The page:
TRAIN-THE-TRAINER PROGRAM

MAX Teaching Train-the-Trainer Program (TTT) prepares in-house professional developers to present and facilitate MAX Teaching within their schools. This five-day program consists of several days of modeling in a staff-development setting plus an emphasis on techniques for later sharing the process with other teachers. It also may involve practice in the local schools’ classrooms where trainees are actively participating with a MAX Teaching consultant in the modeling and implementation of the MAX Teaching classroom activities.  Thus, the focus is on developing expertise in both the methods of instruction and techniques for helping other teachers change their behavior.

The participants chosen for the program need to be academic and/or career-technical educators willing to make a commitment to:

train the trainerWe suggest limiting this program to approximately twenty participants who have been identified by their supervisors and peers as role models in education, committed to their own self-improvement and student success, and planning to stay in their schools for several more years.

An optional additional investment is recommended: We suggest that participants be offered the opportunity to earn 3 college credits – 2 credits for participating in the 30 hours of training, and 1 credit for documenting the performance of 15 hours of staff development within their schools or school systems. We also recommend that the school system provide funding for this credit as an incentive to participate as well as an incentive to share the knowledge afterward. By adding earned college credit to the training, participants will be able to grow professionally and they will be motivated to share their learning. (This credit can be arranged through most universities and colleges.)


The 5-day Train-the-Trainer (TTT) session will:

  1. Model all the classroom activities of the routine two-day staff development session normally provided to groups of teachers, and many additional literacy-based classroom activities,
  2. Focus on how to share literacy-based teaching techniques with other teachers, and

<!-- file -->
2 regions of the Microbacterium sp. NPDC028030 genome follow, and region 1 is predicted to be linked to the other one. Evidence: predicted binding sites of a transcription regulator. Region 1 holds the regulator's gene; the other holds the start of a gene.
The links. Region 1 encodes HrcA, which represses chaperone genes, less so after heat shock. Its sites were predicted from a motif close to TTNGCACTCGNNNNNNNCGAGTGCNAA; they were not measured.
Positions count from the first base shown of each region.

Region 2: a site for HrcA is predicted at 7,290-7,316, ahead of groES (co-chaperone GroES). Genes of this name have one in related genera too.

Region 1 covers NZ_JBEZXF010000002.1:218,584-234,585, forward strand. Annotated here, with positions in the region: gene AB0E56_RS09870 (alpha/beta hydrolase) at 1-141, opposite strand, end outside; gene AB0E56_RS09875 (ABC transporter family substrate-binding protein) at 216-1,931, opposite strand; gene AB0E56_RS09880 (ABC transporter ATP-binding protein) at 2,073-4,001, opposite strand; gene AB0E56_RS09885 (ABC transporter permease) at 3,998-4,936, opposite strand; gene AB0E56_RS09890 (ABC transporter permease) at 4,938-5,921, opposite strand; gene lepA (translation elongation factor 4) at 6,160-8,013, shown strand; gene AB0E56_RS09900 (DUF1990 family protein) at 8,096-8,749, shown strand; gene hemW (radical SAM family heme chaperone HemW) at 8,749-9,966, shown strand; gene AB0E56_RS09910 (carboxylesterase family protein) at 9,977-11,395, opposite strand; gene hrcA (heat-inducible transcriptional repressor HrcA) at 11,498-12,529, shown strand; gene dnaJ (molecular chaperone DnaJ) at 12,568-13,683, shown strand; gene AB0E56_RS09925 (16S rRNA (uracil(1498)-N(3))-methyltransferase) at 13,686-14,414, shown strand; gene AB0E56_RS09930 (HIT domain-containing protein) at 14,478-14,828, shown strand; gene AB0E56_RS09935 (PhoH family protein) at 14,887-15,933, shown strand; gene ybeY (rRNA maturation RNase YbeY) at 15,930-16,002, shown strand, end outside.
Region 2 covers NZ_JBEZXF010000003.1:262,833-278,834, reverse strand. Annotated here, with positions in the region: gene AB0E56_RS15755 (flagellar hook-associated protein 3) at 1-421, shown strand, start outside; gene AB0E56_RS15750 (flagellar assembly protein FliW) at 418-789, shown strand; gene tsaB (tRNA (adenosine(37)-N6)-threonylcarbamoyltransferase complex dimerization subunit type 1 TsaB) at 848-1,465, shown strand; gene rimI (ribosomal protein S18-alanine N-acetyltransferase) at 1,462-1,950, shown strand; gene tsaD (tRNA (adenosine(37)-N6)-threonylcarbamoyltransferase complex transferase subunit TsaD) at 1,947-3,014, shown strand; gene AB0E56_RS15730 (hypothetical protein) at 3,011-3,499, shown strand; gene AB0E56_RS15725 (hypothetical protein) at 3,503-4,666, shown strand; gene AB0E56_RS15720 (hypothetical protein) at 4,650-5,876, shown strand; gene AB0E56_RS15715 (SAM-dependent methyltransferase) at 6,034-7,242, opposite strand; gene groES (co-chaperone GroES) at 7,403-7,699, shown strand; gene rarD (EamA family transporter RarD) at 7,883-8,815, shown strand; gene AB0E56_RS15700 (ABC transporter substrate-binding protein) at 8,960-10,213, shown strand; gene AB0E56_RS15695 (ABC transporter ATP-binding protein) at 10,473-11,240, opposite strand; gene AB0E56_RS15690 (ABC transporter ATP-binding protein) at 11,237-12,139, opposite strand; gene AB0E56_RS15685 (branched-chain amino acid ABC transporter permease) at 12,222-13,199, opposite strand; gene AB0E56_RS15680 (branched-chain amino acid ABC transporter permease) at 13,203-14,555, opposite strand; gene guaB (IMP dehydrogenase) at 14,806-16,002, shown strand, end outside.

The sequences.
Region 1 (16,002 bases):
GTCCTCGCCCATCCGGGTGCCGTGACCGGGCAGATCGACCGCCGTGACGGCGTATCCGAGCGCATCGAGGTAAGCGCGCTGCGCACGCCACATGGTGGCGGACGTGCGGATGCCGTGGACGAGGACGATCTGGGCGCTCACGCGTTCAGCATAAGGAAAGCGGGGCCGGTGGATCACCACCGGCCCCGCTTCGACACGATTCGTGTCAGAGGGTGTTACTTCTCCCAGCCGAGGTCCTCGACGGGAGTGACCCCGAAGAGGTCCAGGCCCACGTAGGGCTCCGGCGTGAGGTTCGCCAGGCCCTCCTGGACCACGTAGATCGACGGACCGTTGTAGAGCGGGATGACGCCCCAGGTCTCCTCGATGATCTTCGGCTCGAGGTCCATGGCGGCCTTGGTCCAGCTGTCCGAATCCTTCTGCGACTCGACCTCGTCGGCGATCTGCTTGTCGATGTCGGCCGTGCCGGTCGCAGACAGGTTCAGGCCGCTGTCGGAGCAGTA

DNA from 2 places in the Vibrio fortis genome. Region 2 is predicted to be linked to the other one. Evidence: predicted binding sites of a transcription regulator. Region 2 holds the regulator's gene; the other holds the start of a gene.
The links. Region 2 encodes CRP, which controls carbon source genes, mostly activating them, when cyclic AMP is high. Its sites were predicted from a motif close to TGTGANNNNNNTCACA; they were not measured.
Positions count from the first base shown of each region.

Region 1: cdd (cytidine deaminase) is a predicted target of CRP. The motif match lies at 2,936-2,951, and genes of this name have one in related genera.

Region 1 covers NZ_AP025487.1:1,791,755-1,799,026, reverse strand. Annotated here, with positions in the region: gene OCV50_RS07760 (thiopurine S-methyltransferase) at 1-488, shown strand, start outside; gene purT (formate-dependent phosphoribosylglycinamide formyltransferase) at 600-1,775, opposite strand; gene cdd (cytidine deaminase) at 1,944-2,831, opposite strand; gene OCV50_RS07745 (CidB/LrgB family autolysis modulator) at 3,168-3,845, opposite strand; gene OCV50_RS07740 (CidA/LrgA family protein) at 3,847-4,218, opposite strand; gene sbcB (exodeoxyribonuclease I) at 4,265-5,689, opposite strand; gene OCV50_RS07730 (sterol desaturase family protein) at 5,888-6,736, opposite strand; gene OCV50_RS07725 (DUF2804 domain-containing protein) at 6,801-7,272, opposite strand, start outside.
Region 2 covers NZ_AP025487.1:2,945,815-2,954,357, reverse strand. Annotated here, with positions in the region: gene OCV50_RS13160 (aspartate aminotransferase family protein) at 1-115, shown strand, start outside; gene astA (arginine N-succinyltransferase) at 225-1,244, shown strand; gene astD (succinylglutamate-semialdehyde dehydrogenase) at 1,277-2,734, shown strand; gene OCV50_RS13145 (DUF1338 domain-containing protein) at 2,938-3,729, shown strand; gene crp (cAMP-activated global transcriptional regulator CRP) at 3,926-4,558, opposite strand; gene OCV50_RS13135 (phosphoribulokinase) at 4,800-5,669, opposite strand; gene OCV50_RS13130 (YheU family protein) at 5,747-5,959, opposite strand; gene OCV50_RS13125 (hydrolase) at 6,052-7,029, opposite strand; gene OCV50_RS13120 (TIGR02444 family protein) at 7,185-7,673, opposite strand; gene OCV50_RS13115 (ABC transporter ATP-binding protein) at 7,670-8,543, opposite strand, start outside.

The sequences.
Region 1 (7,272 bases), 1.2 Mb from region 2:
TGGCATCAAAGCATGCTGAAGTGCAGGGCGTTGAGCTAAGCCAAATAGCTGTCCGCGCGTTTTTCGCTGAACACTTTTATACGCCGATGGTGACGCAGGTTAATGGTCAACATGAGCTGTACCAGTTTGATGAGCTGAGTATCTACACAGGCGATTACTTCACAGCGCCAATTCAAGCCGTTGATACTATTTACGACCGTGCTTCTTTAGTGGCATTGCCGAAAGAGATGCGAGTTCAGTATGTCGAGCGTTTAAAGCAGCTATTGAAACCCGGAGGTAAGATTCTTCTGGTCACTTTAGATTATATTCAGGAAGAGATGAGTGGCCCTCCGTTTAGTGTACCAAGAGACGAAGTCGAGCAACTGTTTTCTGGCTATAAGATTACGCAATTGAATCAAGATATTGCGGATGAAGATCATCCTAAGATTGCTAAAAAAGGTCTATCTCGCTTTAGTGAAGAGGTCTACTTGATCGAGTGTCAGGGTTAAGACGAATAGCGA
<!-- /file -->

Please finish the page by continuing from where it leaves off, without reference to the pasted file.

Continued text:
3. Provide materials (and permission) to be duplicated for subsequent staff development activities.

Evidence suggests that many teachers will not consider changing their teaching techniques unless they feel that they have enough "ammunition" to do so. Teachers need to understand the new processes well (because the techniques have been modeled for them by the TTT group), and teachers also need to feel that ongoing support exists in the form of administrators who encourage the change, and in the form of in-house TTT expertise. Thus, it is recommended that an administrator attend, if possible, and that the train-the-trainer in-house experts immediately get the classroom practice that they will need to be able to model for other teachers how the classroom activities work to facilitate deeper learning for students.

Modeling is the key to making this work. Just as Dr. Forget models in his workshops, the train-the-trainers must be able to model for other teachers. Thus, participating teachers need to immerse themselves in this form of teaching once they return to their own classrooms. Such practice will allow them to be able to talk to other teachers about how the strategies have worked for them.

The stages of the process are as follows:

It is important to select train-the-trainer staff from real content-area and career-technical teachers who are progressive enough to want to develop their own techniques for teaching, willing to change, and bright enough to understand why these strategies work to help students acquire knowledge and skills simultaneously. This professional development opportunity should not be limited to language arts teachers or reading specialists. If this occurs, the message to the other teachers is that content-literacy-based instruction only “works in those areas but not in mine.” It would be best if you have teachers of subject areas such as precision machining, mathematics, agriculture, social studies, science, or other content areas. Also, consider what extrinsic incentives you might provide teachers for participating in this enterprise. Whether you provide them with staff development units, financial rewards, some combination of those, or something else such as college credit, you should make it worth their while to get started. (Once they begin to immerse themselves in this form of teaching in their own classrooms, they will have the intrinsic reward of seeing their own and their students' success rates improve.)

If you have further questions about the MAX Teaching Train-the-Trainer program, please contact us.

transparent

MAX Teaching with Reading and WritingMAX Teaching with Reading and Writing

Classroom Activities for Helping Students Learn New Subject Matter While Acquiring Literacy Skills.

 

 

MAX Teaching in ActionMAX Teaching in Action

Classroom Demonstrations of Reading & Writing Activities that Help Students Learn New Subject Matter while Acquiring Literacy Skills. (Set of 4 DVDs)